A personal view of what makes an effective media council — Yiswaree Palansamy

MAY 17 — Just one month ago, a working group representing Malaysian publishers drafted a new law proposing a media council be established in our country, to regulate and oversee the media industry.

The link to the draft can be found here.

A couple weeks ago, meanwhile, in conjunction with World Press Freedom Day, a collaboration called the Journalists Alliance (JA), comprising mostly of journalists' unions and associations, uploaded a draft on the same subject matter seeking public feedback.

The link to the draft can be found here.

(For the purposes of this article, I will refer to them as the 1st Draft and 2nd Draft respectively.)

As a journalist myself, I cannot resist the urge to chime in and share my views on this very crucial topic.

Overall, the general concept of having a media council is certainly a step in the right direction towards media independence in our country.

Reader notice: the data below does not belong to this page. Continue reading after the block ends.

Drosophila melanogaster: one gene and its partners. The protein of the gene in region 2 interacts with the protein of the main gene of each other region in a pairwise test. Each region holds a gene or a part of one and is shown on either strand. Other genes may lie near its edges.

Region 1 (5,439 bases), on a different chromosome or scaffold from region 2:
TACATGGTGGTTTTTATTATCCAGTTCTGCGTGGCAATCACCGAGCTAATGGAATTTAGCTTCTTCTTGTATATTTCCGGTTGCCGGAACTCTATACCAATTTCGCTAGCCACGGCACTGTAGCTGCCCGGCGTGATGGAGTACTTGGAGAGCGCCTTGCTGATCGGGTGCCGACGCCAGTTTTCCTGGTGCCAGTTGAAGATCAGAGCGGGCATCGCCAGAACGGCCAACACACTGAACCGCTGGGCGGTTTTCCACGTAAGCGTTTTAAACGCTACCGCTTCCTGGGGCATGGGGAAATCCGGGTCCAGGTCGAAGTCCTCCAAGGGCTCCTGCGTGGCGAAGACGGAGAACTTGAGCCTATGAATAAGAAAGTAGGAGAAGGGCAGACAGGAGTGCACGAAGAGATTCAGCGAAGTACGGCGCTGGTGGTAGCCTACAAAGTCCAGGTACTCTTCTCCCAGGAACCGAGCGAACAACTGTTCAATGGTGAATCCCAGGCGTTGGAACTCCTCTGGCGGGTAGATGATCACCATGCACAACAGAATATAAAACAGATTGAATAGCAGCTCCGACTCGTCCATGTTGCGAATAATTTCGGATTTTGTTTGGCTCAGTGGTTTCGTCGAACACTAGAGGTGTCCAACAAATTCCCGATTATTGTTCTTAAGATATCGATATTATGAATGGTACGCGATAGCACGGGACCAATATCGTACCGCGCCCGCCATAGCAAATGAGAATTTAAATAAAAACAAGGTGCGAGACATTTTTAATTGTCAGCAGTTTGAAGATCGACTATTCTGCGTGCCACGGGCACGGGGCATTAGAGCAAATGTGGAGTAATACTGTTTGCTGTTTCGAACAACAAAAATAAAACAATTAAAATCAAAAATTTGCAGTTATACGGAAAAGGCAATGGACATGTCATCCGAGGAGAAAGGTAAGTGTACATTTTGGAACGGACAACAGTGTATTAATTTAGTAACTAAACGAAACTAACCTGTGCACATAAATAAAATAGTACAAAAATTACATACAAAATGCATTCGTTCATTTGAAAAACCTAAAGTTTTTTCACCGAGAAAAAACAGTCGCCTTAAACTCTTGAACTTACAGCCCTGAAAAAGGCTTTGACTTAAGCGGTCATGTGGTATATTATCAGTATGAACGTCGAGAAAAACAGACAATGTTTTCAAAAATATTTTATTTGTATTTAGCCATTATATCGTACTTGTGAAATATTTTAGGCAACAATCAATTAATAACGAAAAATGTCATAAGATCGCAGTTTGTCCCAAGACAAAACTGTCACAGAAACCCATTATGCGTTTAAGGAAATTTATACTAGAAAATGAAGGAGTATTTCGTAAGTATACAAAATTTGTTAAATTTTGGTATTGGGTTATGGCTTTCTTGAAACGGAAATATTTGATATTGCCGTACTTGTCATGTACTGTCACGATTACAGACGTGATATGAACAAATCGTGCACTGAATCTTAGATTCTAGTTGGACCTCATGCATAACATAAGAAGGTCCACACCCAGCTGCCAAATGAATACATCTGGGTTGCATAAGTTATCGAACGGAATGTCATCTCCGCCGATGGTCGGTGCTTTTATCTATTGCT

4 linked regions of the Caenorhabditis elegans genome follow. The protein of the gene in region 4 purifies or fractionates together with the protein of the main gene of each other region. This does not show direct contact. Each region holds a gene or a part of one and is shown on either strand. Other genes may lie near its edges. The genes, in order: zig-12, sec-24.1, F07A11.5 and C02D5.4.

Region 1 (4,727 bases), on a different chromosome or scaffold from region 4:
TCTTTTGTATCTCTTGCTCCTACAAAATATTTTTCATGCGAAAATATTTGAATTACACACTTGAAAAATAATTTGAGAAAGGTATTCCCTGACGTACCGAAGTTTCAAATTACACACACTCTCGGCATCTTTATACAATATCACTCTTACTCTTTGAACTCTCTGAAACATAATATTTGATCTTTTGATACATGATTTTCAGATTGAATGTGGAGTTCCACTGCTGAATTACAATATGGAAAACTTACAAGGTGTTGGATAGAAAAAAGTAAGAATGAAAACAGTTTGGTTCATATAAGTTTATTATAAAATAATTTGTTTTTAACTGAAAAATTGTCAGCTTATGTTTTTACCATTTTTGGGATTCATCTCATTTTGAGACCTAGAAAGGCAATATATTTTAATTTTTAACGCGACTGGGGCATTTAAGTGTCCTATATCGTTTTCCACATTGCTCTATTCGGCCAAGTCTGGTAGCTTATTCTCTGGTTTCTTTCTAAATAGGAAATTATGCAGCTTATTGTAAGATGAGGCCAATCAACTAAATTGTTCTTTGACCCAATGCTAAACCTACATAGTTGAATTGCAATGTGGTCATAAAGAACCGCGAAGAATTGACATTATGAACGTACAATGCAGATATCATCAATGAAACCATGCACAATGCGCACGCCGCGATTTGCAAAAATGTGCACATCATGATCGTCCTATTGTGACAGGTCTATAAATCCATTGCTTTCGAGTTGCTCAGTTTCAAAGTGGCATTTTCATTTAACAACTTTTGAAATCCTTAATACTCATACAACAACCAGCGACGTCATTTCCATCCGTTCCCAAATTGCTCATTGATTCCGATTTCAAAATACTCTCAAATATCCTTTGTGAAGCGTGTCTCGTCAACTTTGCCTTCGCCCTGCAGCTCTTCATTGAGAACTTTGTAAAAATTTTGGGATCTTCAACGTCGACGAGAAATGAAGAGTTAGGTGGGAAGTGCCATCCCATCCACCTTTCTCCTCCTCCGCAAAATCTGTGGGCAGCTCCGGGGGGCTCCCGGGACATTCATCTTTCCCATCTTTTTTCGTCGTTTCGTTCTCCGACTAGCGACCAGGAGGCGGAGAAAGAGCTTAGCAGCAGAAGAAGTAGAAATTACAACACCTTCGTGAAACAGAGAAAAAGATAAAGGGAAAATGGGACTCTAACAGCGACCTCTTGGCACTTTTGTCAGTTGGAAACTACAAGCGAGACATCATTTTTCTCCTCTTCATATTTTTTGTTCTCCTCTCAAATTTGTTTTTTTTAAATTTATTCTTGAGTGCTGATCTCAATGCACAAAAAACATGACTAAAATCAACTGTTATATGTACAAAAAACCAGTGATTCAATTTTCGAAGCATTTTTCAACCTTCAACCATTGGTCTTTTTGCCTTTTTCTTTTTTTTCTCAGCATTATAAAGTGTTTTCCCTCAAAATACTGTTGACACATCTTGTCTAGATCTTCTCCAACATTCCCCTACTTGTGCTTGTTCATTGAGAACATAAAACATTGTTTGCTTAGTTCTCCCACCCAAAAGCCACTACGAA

The logic here is simple: If an independent body regulates the industry instead of the government, there will be less exploitation of the media, leading to less biased reporting and propaganda.

Nevertheless, as I scrolled through different drafts, several thoughts on issues that may potentially plague an otherwise noble idea came to mind.

Here are the five issues which must be addressed in order for a media council to function as intended:

The definition of ‘journalist’ or ‘media practitioner’ is too loose

The 1st Draft and 2nd Draft share a similarity where both have very relaxed definition of “journalist.”

Without going into a convoluted analysis on the terms used by the respective drafts, simply put, if a person decides to join a news organisation tomorrow, he or she would already be deemed as a “journalist” for the purposes of the proposed law.

As it stands, there are no mandatory requirements per se for a person to be hired as a journalist in a news organisation. This is vastly different from many other professions like doctors and lawyers which have a strict requirement of certain qualifications.